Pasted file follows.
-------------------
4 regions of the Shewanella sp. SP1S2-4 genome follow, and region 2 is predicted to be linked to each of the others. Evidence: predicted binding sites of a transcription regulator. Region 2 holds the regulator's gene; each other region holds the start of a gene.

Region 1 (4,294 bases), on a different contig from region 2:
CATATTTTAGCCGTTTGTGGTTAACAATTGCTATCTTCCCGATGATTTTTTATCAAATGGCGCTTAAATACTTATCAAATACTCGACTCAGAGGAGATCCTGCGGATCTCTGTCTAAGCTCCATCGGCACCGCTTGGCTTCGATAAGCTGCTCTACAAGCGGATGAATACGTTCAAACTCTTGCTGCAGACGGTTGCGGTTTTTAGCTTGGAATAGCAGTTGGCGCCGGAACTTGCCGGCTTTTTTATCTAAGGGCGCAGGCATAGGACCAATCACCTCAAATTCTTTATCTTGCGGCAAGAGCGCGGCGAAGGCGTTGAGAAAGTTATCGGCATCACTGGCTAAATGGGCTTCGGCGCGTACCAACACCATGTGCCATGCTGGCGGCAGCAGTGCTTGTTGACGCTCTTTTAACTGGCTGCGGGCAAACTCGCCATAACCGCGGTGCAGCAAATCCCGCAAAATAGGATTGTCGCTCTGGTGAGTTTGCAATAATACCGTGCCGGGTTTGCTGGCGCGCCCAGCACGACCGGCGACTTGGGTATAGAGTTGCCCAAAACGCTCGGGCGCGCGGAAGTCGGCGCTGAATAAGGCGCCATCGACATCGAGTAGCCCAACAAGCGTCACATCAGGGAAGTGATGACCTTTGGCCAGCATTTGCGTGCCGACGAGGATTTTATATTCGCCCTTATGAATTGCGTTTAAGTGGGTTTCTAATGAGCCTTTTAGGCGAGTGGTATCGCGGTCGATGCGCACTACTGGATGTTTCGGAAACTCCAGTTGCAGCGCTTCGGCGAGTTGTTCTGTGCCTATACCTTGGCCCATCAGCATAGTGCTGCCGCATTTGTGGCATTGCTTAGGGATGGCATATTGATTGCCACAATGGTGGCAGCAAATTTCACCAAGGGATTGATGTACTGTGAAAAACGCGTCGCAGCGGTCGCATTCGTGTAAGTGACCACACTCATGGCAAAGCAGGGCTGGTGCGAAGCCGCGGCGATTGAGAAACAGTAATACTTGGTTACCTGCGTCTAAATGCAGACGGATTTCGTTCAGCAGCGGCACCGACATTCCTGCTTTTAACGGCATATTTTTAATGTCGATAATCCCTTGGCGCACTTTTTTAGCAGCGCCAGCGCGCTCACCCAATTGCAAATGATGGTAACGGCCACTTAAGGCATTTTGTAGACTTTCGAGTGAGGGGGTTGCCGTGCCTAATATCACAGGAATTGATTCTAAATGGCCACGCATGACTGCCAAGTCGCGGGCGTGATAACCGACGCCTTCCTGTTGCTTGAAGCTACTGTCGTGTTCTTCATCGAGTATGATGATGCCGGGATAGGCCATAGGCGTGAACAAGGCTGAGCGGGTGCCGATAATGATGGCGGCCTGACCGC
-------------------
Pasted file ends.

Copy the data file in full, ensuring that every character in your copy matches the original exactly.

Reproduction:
4 regions of the Shewanella sp. SP1S2-4 genome follow, and region 2 is predicted to be linked to each of the others. Evidence: predicted binding sites of a transcription regulator. Region 2 holds the regulator's gene; each other region holds the start of a gene.

Region 1 (4,294 bases), on a different contig from region 2:
CATATTTTAGCCGTTTGTGGTTAACAATTGCTATCTTCCCGATGATTTTTTATCAAATGGCGCTTAAATACTTATCAAATACTCGACTCAGAGGAGATCCTGCGGATCTCTGTCTAAGCTCCATCGGCACCGCTTGGCTTCGATAAGCTGCTCTACAAGCGGATGAATACGTTCAAACTCTTGCTGCAGACGGTTGCGGTTTTTAGCTTGGAATAGCAGTTGGCGCCGGAACTTGCCGGCTTTTTTATCTAAGGGCGCAGGCATAGGACCAATCACCTCAAATTCTTTATCTTGCGGCAAGAGCGCGGCGAAGGCGTTGAGAAAGTTATCGGCATCACTGGCTAAATGGGCTTCGGCGCGTACCAACACCATGTGCCATGCTGGCGGCAGCAGTGCTTGTTGACGCTCTTTTAACTGGCTGCGGGCAAACTCGCCATAACCGCGGTGCAGCAAATCCCGCAAAATAGGATTGTCGCTCTGGTGAGTTTGCAATAATACCGTGCCGGGTTTGCTGGCGCGCCCAGCACGACCGGCGACTTGGGTATAGAGTTGCCCAAAACGCTCGGGCGCGCGGAAGTCGGCGCTGAATAAGGCGCCATCGACATCGAGTAGCCCAACAAGCGTCACATCAGGGAAGTGATGACCTTTGGCCAGCATTTGCGTGCCGACGAGGATTTTATATTCGCCCTTATGAATTGCGTTTAAGTGGGTTTCTAATGAGCCTTTTAGGCGAGTGGTATCGCGGTCGATGCGCACTACTGGATGTTTCGGAAACTCCAGTTGCAGCGCTTCGGCGAGTTGTTCTGTGCCTATACCTTGGCCCATCAGCATAGTGCTGCCGCATTTGTGGCATTGCTTAGGGATGGCATATTGATTGCCACAATGGTGGCAGCAAATTTCACCAAGGGATTGATGTACTGTGAAAAACGCGTCGCAGCGGTCGCATTCGTGTAAGTGACCACACTCATGGCAAAGCAGGGCTGGTGCGAAGCCGCGGCGATTGAGAAACAGTAATACTTGGTTACCTGCGTCTAAATGCAGACGGATTTCGTTCAGCAGCGGCACCGACATTCCTGCTTTTAACGGCATATTTTTAATGTCGATAATCCCTTGGCGCACTTTTTTAGCAGCGCCAGCGCGCTCACCCAATTGCAAATGATGGTAACGGCCACTTAAGGCATTTTGTAGACTTTCGAGTGAGGGGGTTGCCGTGCCTAATATCACAGGAATTGATTCTAAATGGCCACGCATGACTGCCAAGTCGCGGGCGTGATAACCGACGCCTTCCTGTTGCTTGAAGCTACTGTCGTGTTCTTCATCGAGTATGATGATGCCGGGATAGGCCATAGGCGTGAACAAGGCTGAGCGGGTGCCGATAATGATGGCGGCCTGACCGC